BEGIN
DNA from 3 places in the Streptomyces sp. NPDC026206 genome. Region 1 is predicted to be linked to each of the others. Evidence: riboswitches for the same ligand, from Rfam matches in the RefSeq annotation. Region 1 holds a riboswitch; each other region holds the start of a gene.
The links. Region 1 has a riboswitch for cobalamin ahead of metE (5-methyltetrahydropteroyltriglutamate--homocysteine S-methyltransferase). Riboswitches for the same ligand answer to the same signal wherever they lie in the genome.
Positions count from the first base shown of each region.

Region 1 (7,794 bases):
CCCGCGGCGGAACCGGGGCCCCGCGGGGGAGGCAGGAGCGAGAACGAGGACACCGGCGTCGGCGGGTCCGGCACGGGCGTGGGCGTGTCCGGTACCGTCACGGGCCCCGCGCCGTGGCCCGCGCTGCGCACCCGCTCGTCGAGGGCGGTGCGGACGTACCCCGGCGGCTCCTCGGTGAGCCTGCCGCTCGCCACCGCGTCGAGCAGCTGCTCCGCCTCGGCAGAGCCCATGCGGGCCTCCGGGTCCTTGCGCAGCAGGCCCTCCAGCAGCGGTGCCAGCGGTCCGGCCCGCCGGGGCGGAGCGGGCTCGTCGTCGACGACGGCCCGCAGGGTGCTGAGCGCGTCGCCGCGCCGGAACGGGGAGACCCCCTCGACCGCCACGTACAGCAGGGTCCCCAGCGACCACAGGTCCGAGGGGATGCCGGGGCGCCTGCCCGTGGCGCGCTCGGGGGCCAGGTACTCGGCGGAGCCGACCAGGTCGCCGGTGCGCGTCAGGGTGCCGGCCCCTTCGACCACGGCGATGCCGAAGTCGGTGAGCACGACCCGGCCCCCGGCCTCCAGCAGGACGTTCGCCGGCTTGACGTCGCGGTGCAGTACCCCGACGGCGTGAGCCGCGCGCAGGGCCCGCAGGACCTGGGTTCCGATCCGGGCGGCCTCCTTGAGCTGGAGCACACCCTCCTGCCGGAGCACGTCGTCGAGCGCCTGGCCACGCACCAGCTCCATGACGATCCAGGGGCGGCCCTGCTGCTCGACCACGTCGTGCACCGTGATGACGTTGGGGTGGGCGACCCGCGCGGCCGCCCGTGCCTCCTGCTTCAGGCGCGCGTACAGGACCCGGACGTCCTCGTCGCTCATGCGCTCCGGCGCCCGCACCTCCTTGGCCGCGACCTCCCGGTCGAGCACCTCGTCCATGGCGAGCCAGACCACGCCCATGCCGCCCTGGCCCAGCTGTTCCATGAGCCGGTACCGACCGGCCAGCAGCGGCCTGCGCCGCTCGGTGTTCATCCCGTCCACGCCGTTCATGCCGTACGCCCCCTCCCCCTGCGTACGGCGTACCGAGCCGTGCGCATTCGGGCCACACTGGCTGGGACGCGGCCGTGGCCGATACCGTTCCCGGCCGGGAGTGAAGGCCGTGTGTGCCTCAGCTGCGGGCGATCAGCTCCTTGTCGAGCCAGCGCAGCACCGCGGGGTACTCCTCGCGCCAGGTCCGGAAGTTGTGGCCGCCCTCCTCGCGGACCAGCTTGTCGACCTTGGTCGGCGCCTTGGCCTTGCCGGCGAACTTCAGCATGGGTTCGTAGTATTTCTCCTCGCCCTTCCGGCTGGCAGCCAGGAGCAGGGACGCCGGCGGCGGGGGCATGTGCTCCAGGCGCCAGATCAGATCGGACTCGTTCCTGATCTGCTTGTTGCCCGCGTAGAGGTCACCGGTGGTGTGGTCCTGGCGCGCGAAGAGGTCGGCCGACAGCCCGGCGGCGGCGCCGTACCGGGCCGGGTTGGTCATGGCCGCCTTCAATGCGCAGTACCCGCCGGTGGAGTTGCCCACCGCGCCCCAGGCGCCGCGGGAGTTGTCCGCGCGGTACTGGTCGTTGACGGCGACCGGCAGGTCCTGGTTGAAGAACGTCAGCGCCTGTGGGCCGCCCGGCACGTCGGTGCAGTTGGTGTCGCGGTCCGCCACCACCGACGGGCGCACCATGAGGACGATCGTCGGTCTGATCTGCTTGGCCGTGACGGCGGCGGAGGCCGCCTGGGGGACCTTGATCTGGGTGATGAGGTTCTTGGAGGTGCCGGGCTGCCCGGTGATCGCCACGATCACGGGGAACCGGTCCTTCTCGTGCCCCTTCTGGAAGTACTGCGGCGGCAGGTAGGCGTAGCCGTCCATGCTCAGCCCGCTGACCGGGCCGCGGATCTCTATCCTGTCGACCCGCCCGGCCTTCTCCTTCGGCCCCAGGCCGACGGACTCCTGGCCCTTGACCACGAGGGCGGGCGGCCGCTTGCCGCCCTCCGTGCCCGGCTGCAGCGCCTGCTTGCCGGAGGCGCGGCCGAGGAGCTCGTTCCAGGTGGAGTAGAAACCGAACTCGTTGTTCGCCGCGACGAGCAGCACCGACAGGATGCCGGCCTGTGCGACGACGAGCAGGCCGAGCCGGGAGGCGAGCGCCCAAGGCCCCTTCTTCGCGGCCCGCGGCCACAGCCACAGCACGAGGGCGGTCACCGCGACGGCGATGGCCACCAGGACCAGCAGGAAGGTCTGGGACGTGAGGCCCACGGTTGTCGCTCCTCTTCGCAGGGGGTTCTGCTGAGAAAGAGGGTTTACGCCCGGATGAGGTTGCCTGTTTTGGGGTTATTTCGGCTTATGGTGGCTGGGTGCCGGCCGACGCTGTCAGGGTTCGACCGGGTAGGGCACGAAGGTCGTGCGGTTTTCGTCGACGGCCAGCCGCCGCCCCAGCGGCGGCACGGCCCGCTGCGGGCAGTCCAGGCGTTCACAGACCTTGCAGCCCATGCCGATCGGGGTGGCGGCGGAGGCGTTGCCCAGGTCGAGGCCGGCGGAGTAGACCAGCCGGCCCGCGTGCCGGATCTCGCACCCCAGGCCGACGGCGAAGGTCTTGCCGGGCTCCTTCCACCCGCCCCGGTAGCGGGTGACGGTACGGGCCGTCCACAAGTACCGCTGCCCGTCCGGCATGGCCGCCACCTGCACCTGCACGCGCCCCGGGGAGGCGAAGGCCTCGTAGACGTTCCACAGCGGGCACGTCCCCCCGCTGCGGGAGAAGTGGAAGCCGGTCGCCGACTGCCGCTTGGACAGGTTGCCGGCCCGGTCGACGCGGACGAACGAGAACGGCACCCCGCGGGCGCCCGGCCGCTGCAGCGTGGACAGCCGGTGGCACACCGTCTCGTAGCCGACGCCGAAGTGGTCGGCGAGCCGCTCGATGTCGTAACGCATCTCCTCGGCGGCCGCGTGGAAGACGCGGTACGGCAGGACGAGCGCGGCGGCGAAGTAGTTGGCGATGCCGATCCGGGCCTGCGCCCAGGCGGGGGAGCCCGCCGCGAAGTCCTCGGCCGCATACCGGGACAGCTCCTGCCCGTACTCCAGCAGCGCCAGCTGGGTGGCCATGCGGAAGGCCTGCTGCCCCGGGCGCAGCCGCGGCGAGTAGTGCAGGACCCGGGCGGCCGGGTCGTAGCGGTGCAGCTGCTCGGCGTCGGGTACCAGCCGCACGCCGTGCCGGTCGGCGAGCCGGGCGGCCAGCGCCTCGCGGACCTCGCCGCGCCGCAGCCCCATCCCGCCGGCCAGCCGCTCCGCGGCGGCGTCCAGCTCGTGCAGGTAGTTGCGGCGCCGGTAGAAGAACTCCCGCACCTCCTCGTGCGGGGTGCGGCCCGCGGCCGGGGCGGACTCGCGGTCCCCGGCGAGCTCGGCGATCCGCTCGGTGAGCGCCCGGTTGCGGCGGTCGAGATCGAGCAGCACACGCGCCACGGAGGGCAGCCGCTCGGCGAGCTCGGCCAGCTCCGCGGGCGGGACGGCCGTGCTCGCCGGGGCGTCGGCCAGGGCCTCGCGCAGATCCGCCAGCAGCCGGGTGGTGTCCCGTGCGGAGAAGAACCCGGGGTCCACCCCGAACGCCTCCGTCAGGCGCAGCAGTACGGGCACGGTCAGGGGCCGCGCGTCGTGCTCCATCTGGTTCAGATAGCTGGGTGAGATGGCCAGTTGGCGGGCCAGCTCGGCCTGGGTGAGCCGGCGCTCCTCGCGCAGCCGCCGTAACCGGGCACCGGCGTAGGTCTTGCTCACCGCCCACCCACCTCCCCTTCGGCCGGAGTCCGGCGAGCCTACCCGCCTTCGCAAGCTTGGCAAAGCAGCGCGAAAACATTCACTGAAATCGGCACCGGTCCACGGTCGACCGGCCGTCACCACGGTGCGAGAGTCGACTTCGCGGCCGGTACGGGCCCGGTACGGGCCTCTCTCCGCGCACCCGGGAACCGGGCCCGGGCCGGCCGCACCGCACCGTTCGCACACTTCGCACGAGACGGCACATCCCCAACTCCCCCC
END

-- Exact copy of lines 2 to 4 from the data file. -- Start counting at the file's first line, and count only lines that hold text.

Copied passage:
The links. Region 1 has a riboswitch for cobalamin ahead of metE (5-methyltetrahydropteroyltriglutamate--homocysteine S-methyltransferase). Riboswitches for the same ligand answer to the same signal wherever they lie in the genome.
Positions count from the first base shown of each region.

Region 1 (7,794 bases):